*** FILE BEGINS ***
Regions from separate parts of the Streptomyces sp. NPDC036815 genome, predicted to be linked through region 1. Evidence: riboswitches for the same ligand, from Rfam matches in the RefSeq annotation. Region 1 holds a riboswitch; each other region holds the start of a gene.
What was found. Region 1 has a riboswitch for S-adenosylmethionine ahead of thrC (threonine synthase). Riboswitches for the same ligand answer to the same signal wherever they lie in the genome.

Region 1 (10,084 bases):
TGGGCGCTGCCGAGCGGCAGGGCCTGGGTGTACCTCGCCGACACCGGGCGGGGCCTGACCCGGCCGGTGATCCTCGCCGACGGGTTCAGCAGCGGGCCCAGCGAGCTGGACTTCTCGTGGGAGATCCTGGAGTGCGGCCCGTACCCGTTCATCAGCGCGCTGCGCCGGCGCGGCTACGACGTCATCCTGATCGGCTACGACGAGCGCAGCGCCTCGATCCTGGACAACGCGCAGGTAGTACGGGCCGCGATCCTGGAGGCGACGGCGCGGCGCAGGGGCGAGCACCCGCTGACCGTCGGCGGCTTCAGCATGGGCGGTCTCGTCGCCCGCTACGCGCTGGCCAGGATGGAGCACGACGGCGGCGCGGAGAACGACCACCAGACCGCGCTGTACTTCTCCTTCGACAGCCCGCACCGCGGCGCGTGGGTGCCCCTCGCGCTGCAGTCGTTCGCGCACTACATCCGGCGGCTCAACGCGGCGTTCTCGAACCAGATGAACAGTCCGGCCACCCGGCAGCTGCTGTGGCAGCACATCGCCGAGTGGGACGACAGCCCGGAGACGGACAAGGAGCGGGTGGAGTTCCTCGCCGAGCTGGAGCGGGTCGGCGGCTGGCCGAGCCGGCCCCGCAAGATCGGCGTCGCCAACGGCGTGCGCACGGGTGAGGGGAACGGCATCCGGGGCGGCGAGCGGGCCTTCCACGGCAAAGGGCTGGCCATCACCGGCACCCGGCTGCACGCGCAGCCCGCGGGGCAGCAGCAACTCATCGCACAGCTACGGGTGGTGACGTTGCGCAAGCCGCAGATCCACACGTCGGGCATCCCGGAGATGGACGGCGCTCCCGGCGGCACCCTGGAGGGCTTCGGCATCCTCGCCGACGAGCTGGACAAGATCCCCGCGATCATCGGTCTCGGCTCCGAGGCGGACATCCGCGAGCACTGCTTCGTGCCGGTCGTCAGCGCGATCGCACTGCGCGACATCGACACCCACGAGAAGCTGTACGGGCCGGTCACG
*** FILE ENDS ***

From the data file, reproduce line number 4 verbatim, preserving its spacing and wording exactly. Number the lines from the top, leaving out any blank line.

TGGGCGCTGCCGAGCGGCAGGGCCTGGGTGTACCTCGCCGACACCGGGCGGGGCCTGACCCGGCCGGTGATCCTCGCCGACGGGTTCAGCAGCGGGCCCAGCGAGCTGGACTTCTCGTGGGAGATCCTGGAGTGCGGCCCGTACCCGTTCATCAGCGCGCTGCGCCGGCGCGGCTACGACGTCATCCTGATCGGCTACGACGAGCGCAGCGCCTCGATCCTGGACAACGCGCAGGTAGTACGGGCCGCGATCCTGGAGGCGACGGCGCGGCGCAGGGGCGAGCACCCGCTGACCGTCGGCGGCTTCAGCATGGGCGGTCTCGTCGCCCGCTACGCGCTGGCCAGGATGGAGCACGACGGCGGCGCGGAGAACGACCACCAGACCGCGCTGTACTTCTCCTTCGACAGCCCGCACCGCGGCGCGTGGGTGCCCCTCGCGCTGCAGTCGTTCGCGCACTACATCCGGCGGCTCAACGCGGCGTTCTCGAACCAGATGAACAGTCCGGCCACCCGGCAGCTGCTGTGGCAGCACATCGCCGAGTGGGACGACAGCCCGGAGACGGACAAGGAGCGGGTGGAGTTCCTCGCCGAGCTGGAGCGGGTCGGCGGCTGGCCGAGCCGGCCCCGCAAGATCGGCGTCGCCAACGGCGTGCGCACGGGTGAGGGGAACGGCATCCGGGGCGGCGAGCGGGCCTTCCACGGCAAAGGGCTGGCCATCACCGGCACCCGGCTGCACGCGCAGCCCGCGGGGCAGCAGCAACTCATCGCACAGCTACGGGTGGTGACGTTGCGCAAGCCGCAGATCCACACGTCGGGCATCCCGGAGATGGACGGCGCTCCCGGCGGCACCCTGGAGGGCTTCGGCATCCTCGCCGACGAGCTGGACAAGATCCCCGCGATCATCGGTCTCGGCTCCGAGGCGGACATCCGCGAGCACTGCTTCGTGCCGGTCGTCAGCGCGATCGCACTGCGCGACATCGACACCCACGAGAAGCTGTACGGGCCGGTCACG